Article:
Renters who are dog owners should consider having a pet health insurance policy and a renters insurance policy with pet liability coverages because they serve different yet important purposes.

Pet insurance – Pet insurance plans help you pay for unexpected pet healthcare expenses, and, depending upon the coverage options you choose, it can also pay for pet wellness expenses.

Renters insurance  Renters insurance with pet liability coverage can  protect you from being personally liable for accidents and damages or personal injury caused by your pets.

How can renters insurance protect you and your pet?

A renters insurance policy pays for damages to your rented home and other people and their possessions when you or your pet are at fault. It also pays medical expenses when a guest is injured in your home, and it pays for extra living expenses if you can’t live in your home after a fire, flood, storm or other disaster. Some policies include liability coverage for injury and damages caused by you or your pet to other people outside your home.

An analysis of homeowners insurance data by the Insurance Information Institute found that there were 17,297 dog bite claims in the U.S. in 2018, and the average cost per claim was $39,017. Because over half of dog bite injuries occur in situations where the pet is familiar to the people it comes into contact with, it’s no wonder many landlords prefer renters to have a renters insurance policy. With policies starting at about $15 per month or $188 per year, having a renters insurance policy with pet liability coverage makes good financial sense. It could protect you from a possible lawsuit in the event of an accident or injury where you or your pet are at fault.

If you have a renters insurance policy that includes liability or damages coverages for your pets, it’s a good idea to check for coverage limits under certain conditions, such as whether an incident occurs in your rented home or outside it.  You should have enough coverage on your renters policy to cover your personal possessions if they are lost, damaged or stolen and to protect you from being sued in the event that your pet injures someone or causes property damage. Your landlord may require that you purchase a renters policy as a condition of your lease or rental agreement.

Cost of renters insurance

The average cost of renters insurance is $185 per year or as little as $15 per month, but in the event of an accident or disaster, the benefits can save you thousands of dollars in damages. Considering that the average cost of a dog bite claim is almost $40,000 and about 1 in 5 people who are bitten by dogs require medical attention, it pays to have a renters policy with pet liability coverage if your dog causes damages or bites someone.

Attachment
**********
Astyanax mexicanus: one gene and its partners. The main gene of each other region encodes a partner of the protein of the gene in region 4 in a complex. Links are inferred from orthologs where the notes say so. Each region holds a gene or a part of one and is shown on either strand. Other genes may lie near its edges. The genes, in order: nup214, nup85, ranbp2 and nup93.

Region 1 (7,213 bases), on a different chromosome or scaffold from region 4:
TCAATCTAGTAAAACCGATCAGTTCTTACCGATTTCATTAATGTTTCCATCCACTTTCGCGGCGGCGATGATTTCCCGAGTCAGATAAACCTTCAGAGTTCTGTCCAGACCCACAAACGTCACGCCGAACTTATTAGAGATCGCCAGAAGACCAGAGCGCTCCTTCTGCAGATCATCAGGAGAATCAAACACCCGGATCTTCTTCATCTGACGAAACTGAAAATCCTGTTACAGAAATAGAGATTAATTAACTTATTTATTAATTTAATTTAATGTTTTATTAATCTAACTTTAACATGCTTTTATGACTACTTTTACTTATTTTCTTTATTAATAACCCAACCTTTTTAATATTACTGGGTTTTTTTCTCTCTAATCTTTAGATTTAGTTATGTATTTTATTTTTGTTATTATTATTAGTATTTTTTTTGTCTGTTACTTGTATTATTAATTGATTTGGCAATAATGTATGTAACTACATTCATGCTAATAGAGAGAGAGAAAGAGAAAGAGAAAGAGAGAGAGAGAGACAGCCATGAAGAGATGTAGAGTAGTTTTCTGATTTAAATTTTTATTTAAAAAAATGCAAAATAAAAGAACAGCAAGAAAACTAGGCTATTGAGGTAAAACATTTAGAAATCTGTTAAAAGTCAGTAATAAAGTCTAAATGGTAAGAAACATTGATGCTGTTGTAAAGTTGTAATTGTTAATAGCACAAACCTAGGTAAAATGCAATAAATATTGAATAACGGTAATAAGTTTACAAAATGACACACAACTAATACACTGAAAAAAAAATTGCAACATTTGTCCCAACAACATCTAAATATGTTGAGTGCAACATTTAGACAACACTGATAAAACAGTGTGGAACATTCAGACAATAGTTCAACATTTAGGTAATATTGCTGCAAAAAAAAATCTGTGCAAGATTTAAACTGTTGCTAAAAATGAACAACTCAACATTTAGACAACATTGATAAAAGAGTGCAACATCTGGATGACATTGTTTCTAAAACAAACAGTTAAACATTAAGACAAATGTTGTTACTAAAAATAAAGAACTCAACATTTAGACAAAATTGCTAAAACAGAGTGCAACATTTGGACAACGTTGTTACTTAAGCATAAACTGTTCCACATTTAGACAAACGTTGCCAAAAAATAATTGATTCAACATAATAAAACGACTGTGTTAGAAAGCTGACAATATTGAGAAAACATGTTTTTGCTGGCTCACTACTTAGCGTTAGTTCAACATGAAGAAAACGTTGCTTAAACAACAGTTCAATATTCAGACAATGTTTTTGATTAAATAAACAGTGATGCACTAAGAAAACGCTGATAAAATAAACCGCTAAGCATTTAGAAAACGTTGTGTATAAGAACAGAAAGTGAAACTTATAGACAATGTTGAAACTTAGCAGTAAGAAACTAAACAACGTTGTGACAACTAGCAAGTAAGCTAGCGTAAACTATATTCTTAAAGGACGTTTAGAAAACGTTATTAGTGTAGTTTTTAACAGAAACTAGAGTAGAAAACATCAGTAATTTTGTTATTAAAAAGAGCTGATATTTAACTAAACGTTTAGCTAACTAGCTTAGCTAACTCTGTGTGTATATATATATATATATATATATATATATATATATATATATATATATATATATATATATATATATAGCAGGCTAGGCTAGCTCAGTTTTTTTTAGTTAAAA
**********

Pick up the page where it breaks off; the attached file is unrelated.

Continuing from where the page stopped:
Because your renters policy won’t cover your pet’s healthcare costs, you should also consider getting a pet insurance policy. The average annual cost of pet insurance in 2017 was $516, and pet insurance for dogs costs more than for cats. Costs vary by type of animal.

There are different plans available with most falling into three categories: basic plans, comprehensive plans and pet wellness plans. Most basic plans cover vet procedures and treatment for accidents and illness such as cancer. Most of the basic plans reimburse for covered vet expenses, and many of them have caps on total reimbursements for a policy term. Comprehensive plans have more expensive premiums, but they include coverage for X-rays, prescriptions, office visits and lab fees, often with a lower deductible. Pet wellness plans reimburse for pet physicals, vaccinations and heartworm treatments.

If you have an expensive show dog, you may want to consider getting theft and life insurance policies for them so that you’re reimbursed if they’re stolen or they die in transport to an event. As a general rule, most pet insurance policies will cost less when your dog is young and the price will go up as he or she ages.

Make sure you and your pet are covered

If you have a renters policy with pet coverages, it pays to read the fine-print to see exactly what’s covered. You may decide to add additional pet insurance to your policy or to purchase a separate pet liability policy if your policy doesn’t cover everything you want it to.